Under English law nobody is allowed to take a child out of the jurisdiction of England and Wales without the permission of everyone who has parental responsibility (and exercises this) because it would be child abduction under the Hague Convention on Child Abduction.
If the court has made a residence order in favour of someone, that person can take the child abroad for less than one month (at a time) and will therefore not need the permission of the other parent to take the child on holiday.
Since there is no such thing as “custody” any more, both parents (or other persons) who have parental responsibility, will retain it after a divorce, civil partnership dissolution or separation.
If a parent intends to relocate with the child abroad and someone else has parental responsibility (or court proceedings about the child are ongoing), they will need the permission of either the other parent (and anyone else with parental responsibility) or the permission of the court. This page sets out the court’s approach to such an application.
There is no specific provision in the Children Act on the question of permission to relocate (often described as “leave to remove”). The decision will be made with the child’s welfare as the paramount consideration and the court will go through the welfare checklist.
Although there is no presumption in favour of allowing the child’s primary carer to take the child abroad, in most cases the application is successful. If there is no primary carer or the issue is fairly balanced, the case may not be so clear cut and this is maybe the strongest argument for opposing one parent to take the child abroad.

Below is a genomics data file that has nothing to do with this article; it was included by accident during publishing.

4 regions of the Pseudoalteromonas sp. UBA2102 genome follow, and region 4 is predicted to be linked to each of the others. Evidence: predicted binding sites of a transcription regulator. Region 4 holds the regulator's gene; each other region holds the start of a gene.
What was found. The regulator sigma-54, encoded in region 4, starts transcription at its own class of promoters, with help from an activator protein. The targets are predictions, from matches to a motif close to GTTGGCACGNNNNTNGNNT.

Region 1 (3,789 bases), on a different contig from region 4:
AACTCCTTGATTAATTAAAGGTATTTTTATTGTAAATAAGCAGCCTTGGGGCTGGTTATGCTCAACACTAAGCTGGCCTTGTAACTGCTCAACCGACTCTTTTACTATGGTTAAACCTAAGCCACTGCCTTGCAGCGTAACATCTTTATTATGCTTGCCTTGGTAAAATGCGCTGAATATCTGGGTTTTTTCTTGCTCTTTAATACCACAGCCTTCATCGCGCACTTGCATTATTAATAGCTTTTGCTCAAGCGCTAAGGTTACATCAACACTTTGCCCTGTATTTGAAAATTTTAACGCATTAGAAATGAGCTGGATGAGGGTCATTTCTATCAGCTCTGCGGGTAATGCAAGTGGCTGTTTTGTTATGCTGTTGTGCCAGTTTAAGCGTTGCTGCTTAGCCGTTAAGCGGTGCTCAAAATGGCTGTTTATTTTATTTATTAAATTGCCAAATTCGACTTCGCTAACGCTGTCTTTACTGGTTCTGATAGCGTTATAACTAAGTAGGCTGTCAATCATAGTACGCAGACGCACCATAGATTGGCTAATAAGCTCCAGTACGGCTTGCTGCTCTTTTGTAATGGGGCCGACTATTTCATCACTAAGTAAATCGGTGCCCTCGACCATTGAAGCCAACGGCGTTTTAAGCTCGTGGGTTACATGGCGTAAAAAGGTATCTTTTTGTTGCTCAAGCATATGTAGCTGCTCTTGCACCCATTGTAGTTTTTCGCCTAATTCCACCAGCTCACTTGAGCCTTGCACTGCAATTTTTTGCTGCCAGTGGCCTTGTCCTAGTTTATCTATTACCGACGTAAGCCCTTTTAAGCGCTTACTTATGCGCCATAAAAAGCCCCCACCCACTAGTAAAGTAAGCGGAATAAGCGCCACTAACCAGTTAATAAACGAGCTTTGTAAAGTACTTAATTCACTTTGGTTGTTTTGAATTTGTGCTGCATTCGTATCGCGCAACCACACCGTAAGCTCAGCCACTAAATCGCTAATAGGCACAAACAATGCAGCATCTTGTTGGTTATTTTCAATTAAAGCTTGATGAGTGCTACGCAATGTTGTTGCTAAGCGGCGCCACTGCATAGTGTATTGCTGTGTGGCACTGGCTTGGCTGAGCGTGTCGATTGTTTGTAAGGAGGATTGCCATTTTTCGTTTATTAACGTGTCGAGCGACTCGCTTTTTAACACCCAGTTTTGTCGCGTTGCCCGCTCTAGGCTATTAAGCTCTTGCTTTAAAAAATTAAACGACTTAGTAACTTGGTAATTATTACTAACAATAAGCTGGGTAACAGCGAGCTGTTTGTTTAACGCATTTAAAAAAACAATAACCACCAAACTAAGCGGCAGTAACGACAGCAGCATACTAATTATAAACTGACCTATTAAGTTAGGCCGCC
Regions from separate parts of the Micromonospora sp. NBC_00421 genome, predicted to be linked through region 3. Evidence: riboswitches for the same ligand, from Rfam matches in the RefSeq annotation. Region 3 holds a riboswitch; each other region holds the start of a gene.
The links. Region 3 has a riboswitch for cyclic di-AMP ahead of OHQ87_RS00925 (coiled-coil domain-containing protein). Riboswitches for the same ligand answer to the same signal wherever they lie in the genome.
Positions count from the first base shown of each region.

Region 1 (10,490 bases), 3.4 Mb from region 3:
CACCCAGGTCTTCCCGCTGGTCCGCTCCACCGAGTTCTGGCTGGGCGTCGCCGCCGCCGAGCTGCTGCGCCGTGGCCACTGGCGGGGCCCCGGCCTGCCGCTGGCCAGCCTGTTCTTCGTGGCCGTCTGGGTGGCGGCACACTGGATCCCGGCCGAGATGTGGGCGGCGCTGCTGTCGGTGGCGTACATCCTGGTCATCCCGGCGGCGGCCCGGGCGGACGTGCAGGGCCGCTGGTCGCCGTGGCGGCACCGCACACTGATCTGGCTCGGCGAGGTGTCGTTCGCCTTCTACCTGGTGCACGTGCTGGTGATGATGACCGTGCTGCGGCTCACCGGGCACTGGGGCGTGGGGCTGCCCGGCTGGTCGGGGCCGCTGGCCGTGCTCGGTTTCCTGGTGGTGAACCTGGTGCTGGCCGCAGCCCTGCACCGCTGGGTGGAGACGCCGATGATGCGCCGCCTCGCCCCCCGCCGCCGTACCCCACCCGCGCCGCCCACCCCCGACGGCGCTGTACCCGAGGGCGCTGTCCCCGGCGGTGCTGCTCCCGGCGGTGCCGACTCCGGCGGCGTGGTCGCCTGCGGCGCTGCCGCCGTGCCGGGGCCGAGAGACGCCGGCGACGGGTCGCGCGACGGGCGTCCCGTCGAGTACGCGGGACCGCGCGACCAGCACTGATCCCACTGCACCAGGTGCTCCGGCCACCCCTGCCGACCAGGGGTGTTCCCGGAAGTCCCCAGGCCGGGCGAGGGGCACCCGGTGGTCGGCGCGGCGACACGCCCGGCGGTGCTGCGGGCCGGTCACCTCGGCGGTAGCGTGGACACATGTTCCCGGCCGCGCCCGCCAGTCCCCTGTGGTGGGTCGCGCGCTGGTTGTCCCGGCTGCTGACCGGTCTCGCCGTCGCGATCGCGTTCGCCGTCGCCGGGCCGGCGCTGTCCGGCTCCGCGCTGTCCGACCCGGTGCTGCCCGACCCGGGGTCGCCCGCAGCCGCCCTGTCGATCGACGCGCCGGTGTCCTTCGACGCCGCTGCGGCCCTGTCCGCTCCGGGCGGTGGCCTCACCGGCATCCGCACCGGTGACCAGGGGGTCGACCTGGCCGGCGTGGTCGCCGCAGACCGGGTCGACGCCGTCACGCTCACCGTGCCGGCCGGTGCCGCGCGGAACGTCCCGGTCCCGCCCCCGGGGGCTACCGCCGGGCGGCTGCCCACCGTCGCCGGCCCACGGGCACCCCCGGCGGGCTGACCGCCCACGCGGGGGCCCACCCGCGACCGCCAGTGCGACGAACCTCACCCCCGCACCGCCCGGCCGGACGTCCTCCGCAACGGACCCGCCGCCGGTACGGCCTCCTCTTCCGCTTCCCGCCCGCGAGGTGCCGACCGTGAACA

There are many reported cases and the questions the court will consider are:
On a practical level the applicant needs to consider issues such as the following:
Every case will turn on its own facts. The applicant needs to prepare their case very carefully and with a lot of detail with the help of an expert solicitor with experience in this area. The costs of these applications will naturally be higher than those of other applications in relation to children, such as about residence and contact, because the witness statements will need to show a lot of practical issues and have a large number of documents attached, which may also need to be translated.
If you are either contemplating such an application or if you are on the receiving side, you should contact an expert solicitor as early as possible. For advice on your specific circumstances contact Andrea Woelke at Alternative Family Law: ring or email us.
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This is an outline of the law, practice and procedure in England and Wales. It should not be taken as specific advice. All families and couples are different. The law may have changed since this was written and we therefore accept no liability for inaccuracies. Where examples are given, your personal circumstances may vary slightly, but the difference may be significant for the outcome of the legal process. Contact us for specific advice on your own circumstances.
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